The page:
Eating Healthy on a Dime

Whether you’re a student living alone for the first time or a professional trying to cook at home more, eating healthy at home can be daunting. We’ve all been there: you spend hours picking out recipes and grocery shopping…only to discover your home-cooked meal was more expensive (and exhausting) than eating out.

But we’re here to tell you it doesn’t have to be that way. With a bit of thought and planning, anyone can eat healthy at home, without breaking the bank. Here are our top tips for getting a filling, nutritious – and most importantly, tasty! – dinner on the table for less.

Freeze your own produce

Fresh produce can add up quick…especially when it’s out of season. But when the late summer bounty hits the markets, most of your favourite fruits and veggies are the cheapest (and most delicious) they get all year. Our tip? Stock up on in-season produce and freeze it for later. Your winter self will thank you.

Corn: Just slice off the kernels and freeze it on a cookie sheet, then transfer to zip-lock bags.

Berries: Freeze them on cookie sheets, then transfer to zip-lock bags for the best January smoothies of your life!

Green beans: Rinse and trim, then freeze on cookie sheets and transfer to zip-lock bags.

Peaches and nectarines: Wash and slice, freeze on cookies sheets and transfer to zip-lock bags.

You get the idea. With a little planning in the summer, you can be eating world-class produce all year long.

Use the whole thing

Tip-to-tail isn’t just for artisanal butchers. Try applying it to your produce, too. Beets, radishes and many other root veggies come with leafy greens that are delicious sautéed with a little garlic or folded into a soup. Broccoli stems can be peeled and chopped (and many think they’re the tastiest part of the vegetable!). And your scraps and peels can be saved to make better-than-store-bought vegetable stock.

Before you throw out your veggie waste, challenge yourself to use it in creative ways. You never know…you might be one discovery away from finding a new favourite ingredient. (Who knew cilantro stems were so crunchy-delicious?)

Use the whole vegetable

Get to know whole grains and beans

When it comes to nutritional bang for your buck, you can’t do better than whole grains and beans. They’re packed with fibre, they keep you full for ages, and together they make for a complete protein.

While canned beans are a great, convenient pantry staple (buy them on sale!), we promise you won’t regret making the switch to dried beans. Not only are cooked-from-dried beans tastier, they’re also way less expensive. We recommend cooking up a big pot of beans or lentils once every couple weeks, then portioning them into zip-locks and freezing them for later. Then, it’s easy to toss a little extra protein into your next soup, salad or grain bowl.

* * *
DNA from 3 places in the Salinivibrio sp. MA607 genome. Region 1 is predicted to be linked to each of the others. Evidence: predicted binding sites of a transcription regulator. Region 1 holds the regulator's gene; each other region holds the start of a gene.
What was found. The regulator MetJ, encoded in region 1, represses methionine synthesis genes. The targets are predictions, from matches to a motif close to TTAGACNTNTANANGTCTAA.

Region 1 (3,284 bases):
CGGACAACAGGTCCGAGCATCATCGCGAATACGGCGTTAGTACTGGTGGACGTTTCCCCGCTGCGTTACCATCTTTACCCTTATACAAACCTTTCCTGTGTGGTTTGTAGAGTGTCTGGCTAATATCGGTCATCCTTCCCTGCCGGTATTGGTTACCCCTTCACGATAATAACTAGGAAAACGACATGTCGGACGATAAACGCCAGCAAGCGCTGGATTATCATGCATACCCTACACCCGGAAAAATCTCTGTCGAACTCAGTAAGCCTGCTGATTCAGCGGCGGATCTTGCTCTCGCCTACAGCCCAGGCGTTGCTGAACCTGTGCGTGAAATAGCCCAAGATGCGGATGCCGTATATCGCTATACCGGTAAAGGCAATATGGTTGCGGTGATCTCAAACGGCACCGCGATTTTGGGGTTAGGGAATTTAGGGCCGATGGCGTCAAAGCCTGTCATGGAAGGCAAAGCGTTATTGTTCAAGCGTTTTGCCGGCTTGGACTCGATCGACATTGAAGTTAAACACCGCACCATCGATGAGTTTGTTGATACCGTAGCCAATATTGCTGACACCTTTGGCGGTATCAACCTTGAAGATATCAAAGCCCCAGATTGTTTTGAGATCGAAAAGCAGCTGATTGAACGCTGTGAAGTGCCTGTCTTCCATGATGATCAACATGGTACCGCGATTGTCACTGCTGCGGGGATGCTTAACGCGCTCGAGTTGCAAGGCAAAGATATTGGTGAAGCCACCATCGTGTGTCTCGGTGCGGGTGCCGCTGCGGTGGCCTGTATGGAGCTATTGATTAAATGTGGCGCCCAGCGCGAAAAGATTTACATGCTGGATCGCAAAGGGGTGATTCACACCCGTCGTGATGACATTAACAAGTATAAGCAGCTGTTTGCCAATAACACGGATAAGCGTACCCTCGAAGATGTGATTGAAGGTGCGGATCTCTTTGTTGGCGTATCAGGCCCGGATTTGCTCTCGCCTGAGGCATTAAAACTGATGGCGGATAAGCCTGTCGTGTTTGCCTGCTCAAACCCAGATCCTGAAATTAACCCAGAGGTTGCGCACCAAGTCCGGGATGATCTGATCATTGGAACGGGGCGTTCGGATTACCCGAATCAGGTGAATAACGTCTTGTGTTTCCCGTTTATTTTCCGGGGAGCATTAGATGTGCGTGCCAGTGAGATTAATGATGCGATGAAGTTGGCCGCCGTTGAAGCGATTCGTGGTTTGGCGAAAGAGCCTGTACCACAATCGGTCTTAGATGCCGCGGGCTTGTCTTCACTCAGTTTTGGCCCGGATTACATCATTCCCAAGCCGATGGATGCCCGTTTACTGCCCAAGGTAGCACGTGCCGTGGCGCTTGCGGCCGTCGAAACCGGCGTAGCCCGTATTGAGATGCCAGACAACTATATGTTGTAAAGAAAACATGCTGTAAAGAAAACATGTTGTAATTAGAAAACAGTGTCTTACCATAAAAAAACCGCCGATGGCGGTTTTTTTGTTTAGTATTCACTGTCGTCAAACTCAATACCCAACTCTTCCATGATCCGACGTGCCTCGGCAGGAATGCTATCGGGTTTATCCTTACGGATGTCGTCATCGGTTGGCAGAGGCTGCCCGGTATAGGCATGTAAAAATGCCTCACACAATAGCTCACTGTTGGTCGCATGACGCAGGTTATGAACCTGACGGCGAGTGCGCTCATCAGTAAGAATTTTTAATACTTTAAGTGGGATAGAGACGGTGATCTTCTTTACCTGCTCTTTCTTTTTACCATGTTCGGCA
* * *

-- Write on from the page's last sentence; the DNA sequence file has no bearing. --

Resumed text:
Not sure where to start with whole grains? Think about using brown rice instead of white, or cooking up a batch of whole wheat couscous. Whole grains make a great and inexpensive side for curries, chili, and other saucy dishes, and they’re also a fantastic way to add a little more substance to soups and salads. And just like with beans, you can buy dried grains in bulk, make a big pot and freeze portions for later. Dang, your freezer is gonna be so organized!

Plan for leftovers

After the first day or two, it’s easy to get burned out on leftovers. So instead of eating the same thing all week, why not plan to re-use them in different ways? Sunday’s roast chicken can become Monday’s chicken salad…and Tuesday’s chicken soup. And that big pot of beans we mentioned before? Try making them into a veggie-packed chili with brown rice, then using those leftovers in burritos. If you make plans for your leftovers, you’ll find yourself enjoying them more, wasting less food…and spending less at the grocery store.

Another smart way to plan around leftovers? You guessed it. Our old friend the freezer strikes again. Whether you’re making a curry, a soup or a big pot of tomato sauce, try doubling the recipe and freezing portions for a later date. One day, your future self won’t feel like cooking, and all you’ll have to do is re-heat something delicious you already made. Foiled again, delivery guy!

Plan for leftovers

Just buy what you need

While we always recommend buying dried goods (like flour, grains and dried beans) in bulk, the opposite applies to more perishable goods. Let’s face it: waste is expensive. So instead of buying 5 different kinds of cheese, just get the one you need. And always go to the grocery store with a list and a plan, so you don’t accidentally buy perishable goods you’ll never need. There’s no feeling sadder – and worse for your bank account – than throwing out a full tub of yogurt because you never got to it.

Treat yourself!

It sounds counter-intuitive, but this is so important. Trying to eat healthy on a dime is all about creating better habits, both at the store and in your kitchen. But sometimes, even the best of us just aren’t up for it…or we crave something else. If you treat yourself to an ice cream cone or a meal out, enjoy it! Feeling guilty for “cheating” will just make your resolutions feel impossible to achieve. It’s all about striking the balance that works for you, not punishing yourself for not being perfect.

Ready to get started? Clear out that freezer and get shopping! And if you have doubts, questions, concerns…or favourite recipes to share, just give us a shout at


Comments (1)


    Great little read.
    I never thought of the greens on root vegetables.

Comments are closed.